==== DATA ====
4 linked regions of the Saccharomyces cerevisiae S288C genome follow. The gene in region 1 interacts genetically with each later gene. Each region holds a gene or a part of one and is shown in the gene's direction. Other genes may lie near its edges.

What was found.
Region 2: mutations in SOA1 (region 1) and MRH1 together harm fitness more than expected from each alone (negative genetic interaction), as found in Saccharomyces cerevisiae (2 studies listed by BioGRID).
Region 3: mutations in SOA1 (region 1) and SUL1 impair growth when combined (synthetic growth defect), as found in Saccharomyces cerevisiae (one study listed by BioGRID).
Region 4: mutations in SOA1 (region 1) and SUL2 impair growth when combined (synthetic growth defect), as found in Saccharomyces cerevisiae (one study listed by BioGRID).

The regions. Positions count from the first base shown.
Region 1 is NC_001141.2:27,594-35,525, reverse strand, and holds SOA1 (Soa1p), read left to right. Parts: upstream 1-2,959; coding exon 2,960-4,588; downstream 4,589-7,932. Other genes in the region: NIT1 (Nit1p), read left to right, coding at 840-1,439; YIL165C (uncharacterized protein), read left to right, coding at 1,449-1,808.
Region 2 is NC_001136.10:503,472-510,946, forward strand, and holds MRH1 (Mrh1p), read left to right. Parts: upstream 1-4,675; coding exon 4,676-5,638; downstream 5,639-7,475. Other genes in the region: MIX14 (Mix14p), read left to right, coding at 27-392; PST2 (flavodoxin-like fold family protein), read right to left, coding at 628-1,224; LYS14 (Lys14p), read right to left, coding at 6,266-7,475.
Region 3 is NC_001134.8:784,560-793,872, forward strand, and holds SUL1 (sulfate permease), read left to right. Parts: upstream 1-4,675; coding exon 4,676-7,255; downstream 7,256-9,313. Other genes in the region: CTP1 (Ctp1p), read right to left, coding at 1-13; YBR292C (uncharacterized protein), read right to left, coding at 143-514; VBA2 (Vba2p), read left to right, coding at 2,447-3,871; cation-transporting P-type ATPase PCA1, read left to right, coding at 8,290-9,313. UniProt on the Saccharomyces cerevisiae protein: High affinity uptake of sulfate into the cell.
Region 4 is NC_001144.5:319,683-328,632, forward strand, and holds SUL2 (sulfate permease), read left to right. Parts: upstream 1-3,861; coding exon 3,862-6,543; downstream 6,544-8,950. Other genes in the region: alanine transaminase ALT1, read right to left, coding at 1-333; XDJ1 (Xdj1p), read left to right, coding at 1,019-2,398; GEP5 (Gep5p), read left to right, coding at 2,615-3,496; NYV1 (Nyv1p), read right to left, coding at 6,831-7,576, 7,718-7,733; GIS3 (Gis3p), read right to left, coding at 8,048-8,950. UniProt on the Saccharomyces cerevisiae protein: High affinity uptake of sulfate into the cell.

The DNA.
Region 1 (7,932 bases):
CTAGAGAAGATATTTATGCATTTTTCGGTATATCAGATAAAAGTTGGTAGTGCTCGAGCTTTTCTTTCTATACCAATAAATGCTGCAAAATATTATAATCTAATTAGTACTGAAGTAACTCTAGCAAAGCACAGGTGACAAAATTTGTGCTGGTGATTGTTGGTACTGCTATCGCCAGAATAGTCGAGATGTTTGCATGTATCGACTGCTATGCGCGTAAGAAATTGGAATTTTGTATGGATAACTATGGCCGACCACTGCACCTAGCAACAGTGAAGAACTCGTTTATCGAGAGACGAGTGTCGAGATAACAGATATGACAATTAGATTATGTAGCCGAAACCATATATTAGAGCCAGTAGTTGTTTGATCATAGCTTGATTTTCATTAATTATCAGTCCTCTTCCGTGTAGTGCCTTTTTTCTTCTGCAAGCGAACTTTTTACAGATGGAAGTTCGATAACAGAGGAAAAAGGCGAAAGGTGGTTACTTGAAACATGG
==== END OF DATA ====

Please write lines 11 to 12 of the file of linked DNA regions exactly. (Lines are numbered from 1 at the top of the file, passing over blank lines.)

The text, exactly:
The DNA.
Region 1 (7,932 bases):